The gardens cover an area of 265 acres. The open spaces of Kensington Gardens, Hyde Park, Green Park, and St. James's Park together form an almost continuous "green lung" in the heart of London. Kensington Gardens are Grade I listed on the Register of Historic Parks and Gardens.
Background and location
Kensington Gardens are generally regarded as being the western extent of the neighbouring Hyde Park from which they were originally taken, with West Carriage Drive (The Ring) and the Serpentine Bridge forming the boundary between them. The Gardens are fenced and more formal than Hyde Park. Kensington Gardens are open only during the hours of daylight, whereas Hyde Park is open from 5 am until midnight all year round.
Kensington Gardens has been long regarded as "smart" because of its more private character around Kensington Palace. However, in the late 19th century, Hyde Park was considered more "fashionable," because of its location nearer to Park Lane and Knightsbridge.
Hyde Park was created by King Henry VIII in 1536 to use as a hunting ground. Kensington Gardens where separated from the remainder of Hyde Park in 1728 at the request of Queen Caroline to become a private park which was designed by Henry Wise and Charles Bridgeman in order to form a landscape garden, with fashionable features including the Round Pond, formal avenues and a sunken Dutch garden.
Bridgeman created the Serpentine between 1726 and 1731 by damming the eastern outflow of the River Westbourne from Hyde Park. The part of the Serpentine that lies within Kensington Gardens is known as "The Long Water". At its north-western end (originally the inflow of the River Westbourne), in an area known as "The Italian Garden", there are four fountains and a number of classical sculptures. At the foot of the Italian Gardens is a parish boundary marker, delineating the boundary between Paddington and St George Hanover Square parishes, on the exact centre of the Westbourne river. Kensington Gardens were opened to the public in 1841.
Buildings and monuments
The land surrounding Kensington Gardens was predominantly rural and remained largely undeveloped until the Great Exhibition in 1851. Many of the original features survive along with the Palace, and there are other public buildings such as the Albert Memorial (at the south-east corner of Kensington Gardens, opposite the Royal Albert Hall), Queen Caroline's Temple, the Serpentine Gallery, and Speke's monument. Queen Victoria had commissioned the Italian Gardens and the Albert Memorial during a series of improvements.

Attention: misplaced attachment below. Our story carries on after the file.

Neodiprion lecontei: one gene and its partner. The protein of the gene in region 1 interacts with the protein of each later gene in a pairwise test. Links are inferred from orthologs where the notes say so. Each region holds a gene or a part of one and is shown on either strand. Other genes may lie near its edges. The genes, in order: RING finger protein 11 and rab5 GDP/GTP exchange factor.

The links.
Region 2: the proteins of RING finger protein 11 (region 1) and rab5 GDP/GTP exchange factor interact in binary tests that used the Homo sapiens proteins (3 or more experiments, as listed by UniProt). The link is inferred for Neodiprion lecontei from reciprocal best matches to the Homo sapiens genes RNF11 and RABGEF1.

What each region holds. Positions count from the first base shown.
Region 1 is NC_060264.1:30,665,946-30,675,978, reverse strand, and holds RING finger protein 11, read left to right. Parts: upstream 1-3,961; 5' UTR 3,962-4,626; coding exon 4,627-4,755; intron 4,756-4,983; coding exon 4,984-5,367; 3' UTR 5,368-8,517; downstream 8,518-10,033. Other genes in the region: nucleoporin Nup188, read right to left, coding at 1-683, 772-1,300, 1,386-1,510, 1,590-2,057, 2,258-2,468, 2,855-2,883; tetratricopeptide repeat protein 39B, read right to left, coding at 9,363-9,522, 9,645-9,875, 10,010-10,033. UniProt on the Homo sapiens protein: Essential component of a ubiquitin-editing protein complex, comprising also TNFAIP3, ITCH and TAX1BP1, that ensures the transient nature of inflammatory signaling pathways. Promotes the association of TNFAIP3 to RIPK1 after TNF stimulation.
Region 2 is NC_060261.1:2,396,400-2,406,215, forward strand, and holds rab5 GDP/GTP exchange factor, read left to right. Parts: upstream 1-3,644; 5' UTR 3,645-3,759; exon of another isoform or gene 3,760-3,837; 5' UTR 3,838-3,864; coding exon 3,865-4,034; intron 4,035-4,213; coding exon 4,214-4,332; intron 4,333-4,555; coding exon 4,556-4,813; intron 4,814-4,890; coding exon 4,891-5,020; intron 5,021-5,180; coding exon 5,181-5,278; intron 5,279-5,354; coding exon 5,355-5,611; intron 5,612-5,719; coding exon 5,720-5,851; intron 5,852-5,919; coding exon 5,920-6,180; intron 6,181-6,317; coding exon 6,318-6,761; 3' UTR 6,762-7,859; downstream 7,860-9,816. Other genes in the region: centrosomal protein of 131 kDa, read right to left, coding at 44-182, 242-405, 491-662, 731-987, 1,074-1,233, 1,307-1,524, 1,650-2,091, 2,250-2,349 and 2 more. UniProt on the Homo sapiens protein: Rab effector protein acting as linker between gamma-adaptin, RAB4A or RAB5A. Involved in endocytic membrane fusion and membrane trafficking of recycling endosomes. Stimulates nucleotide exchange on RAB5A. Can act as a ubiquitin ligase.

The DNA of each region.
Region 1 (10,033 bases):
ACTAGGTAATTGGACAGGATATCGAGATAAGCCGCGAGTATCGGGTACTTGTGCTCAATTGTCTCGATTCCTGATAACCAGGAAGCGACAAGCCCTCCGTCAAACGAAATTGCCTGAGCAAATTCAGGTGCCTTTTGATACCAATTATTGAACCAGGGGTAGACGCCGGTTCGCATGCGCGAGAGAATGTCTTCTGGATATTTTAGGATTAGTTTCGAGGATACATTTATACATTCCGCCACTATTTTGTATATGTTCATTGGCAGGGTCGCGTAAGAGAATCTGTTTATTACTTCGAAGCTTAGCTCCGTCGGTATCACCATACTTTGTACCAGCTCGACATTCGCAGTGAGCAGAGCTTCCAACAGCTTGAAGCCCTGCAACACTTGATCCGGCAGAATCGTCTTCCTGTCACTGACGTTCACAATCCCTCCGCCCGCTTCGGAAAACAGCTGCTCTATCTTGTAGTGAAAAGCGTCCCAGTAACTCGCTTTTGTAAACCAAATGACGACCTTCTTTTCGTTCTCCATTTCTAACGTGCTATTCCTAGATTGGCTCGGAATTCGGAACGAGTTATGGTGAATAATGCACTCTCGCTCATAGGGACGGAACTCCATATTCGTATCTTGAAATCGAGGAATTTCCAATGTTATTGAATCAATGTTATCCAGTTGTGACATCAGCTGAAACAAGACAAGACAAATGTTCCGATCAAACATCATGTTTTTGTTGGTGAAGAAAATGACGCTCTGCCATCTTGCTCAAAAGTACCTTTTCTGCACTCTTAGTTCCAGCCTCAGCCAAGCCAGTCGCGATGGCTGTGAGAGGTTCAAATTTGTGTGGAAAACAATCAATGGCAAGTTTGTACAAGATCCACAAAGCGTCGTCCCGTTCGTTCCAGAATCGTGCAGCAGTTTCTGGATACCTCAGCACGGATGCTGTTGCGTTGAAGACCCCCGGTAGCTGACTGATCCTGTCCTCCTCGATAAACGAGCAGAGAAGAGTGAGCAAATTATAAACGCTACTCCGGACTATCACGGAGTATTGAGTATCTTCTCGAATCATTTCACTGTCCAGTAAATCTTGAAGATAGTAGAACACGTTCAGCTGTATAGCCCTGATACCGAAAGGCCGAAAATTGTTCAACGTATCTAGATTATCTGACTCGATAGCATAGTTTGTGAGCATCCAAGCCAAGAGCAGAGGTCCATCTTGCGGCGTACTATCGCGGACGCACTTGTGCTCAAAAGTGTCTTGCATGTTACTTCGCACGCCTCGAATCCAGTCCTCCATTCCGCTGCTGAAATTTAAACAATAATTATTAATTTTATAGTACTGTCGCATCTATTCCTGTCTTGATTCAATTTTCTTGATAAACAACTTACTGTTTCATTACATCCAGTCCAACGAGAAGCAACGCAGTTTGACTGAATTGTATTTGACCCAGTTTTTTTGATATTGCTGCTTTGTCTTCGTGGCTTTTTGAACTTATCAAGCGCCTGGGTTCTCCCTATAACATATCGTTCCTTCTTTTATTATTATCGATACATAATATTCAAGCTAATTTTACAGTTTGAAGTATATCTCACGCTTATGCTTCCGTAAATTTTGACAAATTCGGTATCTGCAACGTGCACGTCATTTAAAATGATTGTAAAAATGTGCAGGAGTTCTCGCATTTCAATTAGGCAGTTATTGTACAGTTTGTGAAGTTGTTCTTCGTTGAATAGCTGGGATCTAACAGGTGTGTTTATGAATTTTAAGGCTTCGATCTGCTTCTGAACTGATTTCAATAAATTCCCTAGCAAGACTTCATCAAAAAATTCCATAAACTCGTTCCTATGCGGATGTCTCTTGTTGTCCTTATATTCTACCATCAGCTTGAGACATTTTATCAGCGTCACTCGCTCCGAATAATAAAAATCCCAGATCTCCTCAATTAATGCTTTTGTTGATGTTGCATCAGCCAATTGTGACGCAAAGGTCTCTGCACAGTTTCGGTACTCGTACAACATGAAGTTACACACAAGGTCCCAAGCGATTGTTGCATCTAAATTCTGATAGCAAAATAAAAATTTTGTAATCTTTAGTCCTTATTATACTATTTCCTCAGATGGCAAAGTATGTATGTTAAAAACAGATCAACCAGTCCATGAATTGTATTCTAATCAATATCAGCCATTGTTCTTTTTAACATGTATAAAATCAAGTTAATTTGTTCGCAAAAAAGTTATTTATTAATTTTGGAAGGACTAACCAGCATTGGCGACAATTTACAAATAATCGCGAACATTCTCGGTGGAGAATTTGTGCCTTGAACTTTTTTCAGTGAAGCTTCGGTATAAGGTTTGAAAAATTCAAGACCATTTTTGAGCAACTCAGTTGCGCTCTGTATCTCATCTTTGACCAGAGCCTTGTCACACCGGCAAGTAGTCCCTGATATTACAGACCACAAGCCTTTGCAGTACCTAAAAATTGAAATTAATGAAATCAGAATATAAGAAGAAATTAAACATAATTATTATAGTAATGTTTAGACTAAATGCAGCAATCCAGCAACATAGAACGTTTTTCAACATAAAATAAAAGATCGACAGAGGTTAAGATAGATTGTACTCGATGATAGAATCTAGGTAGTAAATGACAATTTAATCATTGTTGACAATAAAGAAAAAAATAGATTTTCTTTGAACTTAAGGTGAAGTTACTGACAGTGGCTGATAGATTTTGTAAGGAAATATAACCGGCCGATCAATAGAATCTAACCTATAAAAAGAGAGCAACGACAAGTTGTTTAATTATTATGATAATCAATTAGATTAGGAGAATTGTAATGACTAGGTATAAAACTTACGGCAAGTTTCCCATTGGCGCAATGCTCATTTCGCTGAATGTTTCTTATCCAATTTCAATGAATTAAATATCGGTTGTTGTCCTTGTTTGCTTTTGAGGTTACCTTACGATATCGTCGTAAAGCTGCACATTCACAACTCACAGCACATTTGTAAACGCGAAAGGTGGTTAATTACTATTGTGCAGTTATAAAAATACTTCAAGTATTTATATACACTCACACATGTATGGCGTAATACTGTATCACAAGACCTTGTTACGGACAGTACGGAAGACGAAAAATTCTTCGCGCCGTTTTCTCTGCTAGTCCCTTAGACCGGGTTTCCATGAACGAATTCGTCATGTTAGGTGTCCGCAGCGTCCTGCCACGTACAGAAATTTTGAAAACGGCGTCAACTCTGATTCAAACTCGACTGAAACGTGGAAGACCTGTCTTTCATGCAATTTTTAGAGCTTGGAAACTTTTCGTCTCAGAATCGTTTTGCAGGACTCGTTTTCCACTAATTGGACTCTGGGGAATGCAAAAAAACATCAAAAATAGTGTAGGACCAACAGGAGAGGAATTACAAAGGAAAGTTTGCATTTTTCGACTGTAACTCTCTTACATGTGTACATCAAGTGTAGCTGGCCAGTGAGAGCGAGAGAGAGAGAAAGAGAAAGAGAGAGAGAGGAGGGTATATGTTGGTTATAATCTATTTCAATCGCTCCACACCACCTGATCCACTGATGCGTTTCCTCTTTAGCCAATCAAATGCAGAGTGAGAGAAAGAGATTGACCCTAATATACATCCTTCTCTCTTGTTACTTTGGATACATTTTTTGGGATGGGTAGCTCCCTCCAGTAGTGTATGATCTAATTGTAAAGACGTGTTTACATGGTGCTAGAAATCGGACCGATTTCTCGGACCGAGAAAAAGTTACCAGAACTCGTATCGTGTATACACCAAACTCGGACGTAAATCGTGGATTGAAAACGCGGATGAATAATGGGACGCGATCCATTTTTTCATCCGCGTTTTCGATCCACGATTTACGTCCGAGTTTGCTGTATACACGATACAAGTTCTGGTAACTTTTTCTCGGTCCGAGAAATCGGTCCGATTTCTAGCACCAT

Another feature is the bronze statue of Peter Pan by George Frampton standing on a pedestal covered with climbing squirrels, rabbits and mice. It is also home to the Diana, Princess of Wales Memorial Playground and a seven-mile Memorial Walk. A statue of Queen Victoria sculpted by her daughter, Princess Louise, to celebrate 50 years of her mother's rule stands outside Kensington Palace. The park also contains the Elfin Oak, an elaborately carved 900-year-old tree stump.
In popular culture
The park is the setting of J. M. Barrie's book Peter Pan in Kensington Gardens, a prelude to the character's famous adventures in Neverland. The fairies of the gardens are first described in Thomas Tickell's 1722 poem Kensington Gardens. Both the book and the character are honoured with the Peter Pan statue by George Frampton located in the park.
Rodrigo Fresán's novel Kensington Gardens concerns in part the life of J. M. Barrie and of his creation Peter Pan, and their relationship with the park, as well as the narrator's own.
The opening scene of Wilkie Collins’s story "Mrs. Zant and the Ghost" (1887) takes place in Kensington Gardens – the section that "remains nearest to the old Palace of Kensington."
| ("Wikimedia Commons" has material|
about Kensington Gardens)
- Kensington Gardens: Royal Parks
- About Kensington Gardens: The Royal Parks
- National Heritage List 1000340: Kensington Gardens (Register of Historic Parks and Gardens)
- Dunton 1896, p. 30.
- Self 2014, p. 28.
- Skempton 2002, p. 341.
- "History and Architecture". https://www.royalparks.org.uk/parks/kensington-gardens/about-kensington-gardens/history-and-architecture.
- Birkin, Andrew (2003). J.M. Barrie & the Lost Boys. Yale University Press. p. 47. ISBN 0-300-09822-7.
- Dunton, Larkin (1896). The World and Its People. Silver, Burdett. https://archive.org/details/worldanditspeop05duntgoog.
- Self, Andrew (2014). The Birds of London. A&C Black. ISBN 978-1-408-19404-1.
- Skempton, A.W, ed (2002). A Biographical Dictionary of Civil Engineers in Great Britain and Ireland: 1500–1830. Thomas Telford. p. 341. ISBN 978-0-727-72939-2.